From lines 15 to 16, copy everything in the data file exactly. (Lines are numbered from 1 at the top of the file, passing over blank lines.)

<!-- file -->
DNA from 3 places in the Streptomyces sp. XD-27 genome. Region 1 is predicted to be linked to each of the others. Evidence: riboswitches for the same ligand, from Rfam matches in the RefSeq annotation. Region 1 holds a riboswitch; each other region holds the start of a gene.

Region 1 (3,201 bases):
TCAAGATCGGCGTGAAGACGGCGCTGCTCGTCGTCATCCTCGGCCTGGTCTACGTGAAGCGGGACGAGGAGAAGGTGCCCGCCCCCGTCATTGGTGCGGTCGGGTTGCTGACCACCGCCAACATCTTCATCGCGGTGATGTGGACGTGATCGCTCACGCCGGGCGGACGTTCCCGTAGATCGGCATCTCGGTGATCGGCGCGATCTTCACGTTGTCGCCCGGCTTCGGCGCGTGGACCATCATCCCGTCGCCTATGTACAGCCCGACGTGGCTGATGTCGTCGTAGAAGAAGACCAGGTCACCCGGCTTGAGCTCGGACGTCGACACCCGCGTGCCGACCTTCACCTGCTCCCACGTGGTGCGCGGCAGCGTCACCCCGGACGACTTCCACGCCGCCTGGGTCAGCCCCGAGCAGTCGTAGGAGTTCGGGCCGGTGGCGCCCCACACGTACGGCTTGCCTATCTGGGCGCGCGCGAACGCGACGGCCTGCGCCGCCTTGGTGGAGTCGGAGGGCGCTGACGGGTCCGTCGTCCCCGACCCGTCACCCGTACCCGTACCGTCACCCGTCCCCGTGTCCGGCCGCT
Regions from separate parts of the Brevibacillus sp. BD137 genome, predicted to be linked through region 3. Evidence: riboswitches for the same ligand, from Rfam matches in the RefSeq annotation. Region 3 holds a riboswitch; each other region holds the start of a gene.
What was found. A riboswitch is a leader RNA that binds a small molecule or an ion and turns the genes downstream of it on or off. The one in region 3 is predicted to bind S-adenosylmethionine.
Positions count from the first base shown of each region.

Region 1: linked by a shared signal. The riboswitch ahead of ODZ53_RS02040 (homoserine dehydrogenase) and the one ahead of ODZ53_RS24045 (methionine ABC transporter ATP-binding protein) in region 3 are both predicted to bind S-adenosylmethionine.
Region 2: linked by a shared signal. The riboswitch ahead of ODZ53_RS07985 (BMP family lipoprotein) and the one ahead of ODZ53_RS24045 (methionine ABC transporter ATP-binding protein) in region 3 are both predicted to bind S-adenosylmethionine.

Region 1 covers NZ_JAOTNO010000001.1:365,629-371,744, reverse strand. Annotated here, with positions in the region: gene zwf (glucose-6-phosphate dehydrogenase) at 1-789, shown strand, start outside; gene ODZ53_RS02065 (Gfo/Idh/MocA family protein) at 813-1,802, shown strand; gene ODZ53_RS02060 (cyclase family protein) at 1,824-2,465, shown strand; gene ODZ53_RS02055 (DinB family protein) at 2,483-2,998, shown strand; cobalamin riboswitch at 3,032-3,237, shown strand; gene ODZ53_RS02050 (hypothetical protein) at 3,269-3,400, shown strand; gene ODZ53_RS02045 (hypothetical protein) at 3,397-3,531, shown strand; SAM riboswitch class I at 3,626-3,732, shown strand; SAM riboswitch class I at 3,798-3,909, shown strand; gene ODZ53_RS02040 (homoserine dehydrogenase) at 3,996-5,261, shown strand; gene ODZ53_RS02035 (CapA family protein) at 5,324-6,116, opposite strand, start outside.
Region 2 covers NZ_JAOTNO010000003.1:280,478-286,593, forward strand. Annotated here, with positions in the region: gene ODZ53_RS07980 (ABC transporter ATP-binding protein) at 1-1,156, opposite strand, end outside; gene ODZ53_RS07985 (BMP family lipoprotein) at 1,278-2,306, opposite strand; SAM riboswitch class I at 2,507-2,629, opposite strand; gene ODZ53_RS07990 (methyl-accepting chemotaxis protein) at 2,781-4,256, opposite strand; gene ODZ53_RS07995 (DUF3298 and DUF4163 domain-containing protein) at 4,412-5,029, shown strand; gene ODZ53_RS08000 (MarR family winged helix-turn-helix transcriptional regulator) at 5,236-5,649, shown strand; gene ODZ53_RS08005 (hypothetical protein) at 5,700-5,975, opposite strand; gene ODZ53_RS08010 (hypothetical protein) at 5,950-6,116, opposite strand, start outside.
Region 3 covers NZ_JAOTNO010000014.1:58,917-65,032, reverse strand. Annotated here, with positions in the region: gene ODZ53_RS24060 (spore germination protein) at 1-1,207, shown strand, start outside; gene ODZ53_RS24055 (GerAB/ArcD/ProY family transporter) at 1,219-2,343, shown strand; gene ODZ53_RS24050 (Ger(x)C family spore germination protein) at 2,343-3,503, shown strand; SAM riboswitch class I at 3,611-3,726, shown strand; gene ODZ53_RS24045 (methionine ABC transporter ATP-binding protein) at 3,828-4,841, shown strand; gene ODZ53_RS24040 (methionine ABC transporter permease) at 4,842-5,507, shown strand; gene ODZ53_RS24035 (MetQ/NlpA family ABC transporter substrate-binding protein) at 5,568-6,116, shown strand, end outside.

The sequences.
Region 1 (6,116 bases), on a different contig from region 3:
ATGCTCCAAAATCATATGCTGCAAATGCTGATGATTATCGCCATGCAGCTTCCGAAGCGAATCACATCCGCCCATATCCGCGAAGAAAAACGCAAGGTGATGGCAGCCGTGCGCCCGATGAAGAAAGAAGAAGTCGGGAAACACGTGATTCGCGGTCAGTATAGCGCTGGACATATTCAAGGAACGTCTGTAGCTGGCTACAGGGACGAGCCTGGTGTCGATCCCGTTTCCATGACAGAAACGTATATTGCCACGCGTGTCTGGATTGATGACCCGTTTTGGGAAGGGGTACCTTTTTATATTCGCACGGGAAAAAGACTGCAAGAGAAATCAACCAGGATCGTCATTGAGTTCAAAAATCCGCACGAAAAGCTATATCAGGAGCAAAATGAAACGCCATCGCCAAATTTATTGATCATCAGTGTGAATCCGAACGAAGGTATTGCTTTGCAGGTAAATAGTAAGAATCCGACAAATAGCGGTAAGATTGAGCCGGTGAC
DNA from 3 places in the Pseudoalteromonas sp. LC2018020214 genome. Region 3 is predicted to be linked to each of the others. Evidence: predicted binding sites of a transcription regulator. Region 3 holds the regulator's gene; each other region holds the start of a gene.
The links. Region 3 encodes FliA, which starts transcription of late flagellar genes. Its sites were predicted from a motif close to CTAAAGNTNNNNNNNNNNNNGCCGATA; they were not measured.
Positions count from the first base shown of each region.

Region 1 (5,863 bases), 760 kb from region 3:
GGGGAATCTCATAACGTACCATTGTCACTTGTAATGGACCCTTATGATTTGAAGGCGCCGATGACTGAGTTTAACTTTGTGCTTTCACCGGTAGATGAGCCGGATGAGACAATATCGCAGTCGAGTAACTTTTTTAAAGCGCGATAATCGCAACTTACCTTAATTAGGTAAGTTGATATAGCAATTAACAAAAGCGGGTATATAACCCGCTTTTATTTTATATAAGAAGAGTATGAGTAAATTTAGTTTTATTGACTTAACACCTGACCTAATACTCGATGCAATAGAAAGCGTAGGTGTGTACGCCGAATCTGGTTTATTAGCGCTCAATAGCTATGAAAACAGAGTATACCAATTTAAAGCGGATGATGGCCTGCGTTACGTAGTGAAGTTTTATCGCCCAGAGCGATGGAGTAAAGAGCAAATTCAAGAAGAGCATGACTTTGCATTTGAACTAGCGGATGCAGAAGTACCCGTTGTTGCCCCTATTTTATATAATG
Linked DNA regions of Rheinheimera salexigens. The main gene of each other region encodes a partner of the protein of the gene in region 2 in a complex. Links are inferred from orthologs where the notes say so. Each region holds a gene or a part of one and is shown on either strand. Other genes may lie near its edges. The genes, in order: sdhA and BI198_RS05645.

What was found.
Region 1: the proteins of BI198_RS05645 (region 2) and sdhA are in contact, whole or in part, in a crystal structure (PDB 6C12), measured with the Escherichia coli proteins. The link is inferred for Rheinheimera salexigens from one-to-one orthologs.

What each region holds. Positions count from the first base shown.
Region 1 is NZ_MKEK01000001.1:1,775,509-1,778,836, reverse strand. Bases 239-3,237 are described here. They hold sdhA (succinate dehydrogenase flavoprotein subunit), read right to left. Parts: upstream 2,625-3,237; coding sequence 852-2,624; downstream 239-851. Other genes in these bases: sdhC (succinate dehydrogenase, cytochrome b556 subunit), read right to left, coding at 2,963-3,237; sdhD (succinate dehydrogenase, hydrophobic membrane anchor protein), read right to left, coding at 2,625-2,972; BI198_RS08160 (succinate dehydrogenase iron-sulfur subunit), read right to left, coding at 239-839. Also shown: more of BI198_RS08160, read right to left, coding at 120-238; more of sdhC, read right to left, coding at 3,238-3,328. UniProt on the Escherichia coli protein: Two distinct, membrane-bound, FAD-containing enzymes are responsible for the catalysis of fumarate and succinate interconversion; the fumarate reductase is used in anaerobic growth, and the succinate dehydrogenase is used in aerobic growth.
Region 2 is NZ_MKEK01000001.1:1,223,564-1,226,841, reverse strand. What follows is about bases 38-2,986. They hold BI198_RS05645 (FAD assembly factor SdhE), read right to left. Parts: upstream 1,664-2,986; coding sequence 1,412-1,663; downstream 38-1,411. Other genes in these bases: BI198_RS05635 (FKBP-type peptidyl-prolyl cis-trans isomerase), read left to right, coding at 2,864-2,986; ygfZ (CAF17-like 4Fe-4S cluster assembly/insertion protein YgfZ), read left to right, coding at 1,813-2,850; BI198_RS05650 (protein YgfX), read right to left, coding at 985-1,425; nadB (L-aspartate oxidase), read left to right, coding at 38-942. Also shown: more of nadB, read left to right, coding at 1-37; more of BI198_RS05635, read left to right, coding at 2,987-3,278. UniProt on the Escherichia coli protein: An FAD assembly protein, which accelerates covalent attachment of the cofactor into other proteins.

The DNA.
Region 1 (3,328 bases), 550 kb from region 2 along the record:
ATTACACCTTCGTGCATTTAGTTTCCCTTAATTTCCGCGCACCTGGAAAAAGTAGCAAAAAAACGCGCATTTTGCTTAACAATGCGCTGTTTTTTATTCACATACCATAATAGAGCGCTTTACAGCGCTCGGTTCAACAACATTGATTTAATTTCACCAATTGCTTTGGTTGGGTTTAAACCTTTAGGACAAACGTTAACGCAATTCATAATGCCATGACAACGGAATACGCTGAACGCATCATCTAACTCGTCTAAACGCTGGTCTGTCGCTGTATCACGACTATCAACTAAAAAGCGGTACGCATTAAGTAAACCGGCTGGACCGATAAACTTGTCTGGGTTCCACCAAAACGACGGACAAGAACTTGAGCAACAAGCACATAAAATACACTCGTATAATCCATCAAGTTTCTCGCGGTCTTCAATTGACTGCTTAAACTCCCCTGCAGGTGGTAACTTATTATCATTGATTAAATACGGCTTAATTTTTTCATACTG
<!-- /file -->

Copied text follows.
DNA from 3 places in the Pseudoalteromonas sp. LC2018020214 genome. Region 3 is predicted to be linked to each of the others. Evidence: predicted binding sites of a transcription regulator. Region 3 holds the regulator's gene; each other region holds the start of a gene.
The links. Region 3 encodes FliA, which starts transcription of late flagellar genes. Its sites were predicted from a motif close to CTAAAGNTNNNNNNNNNNNNGCCGATA; they were not measured.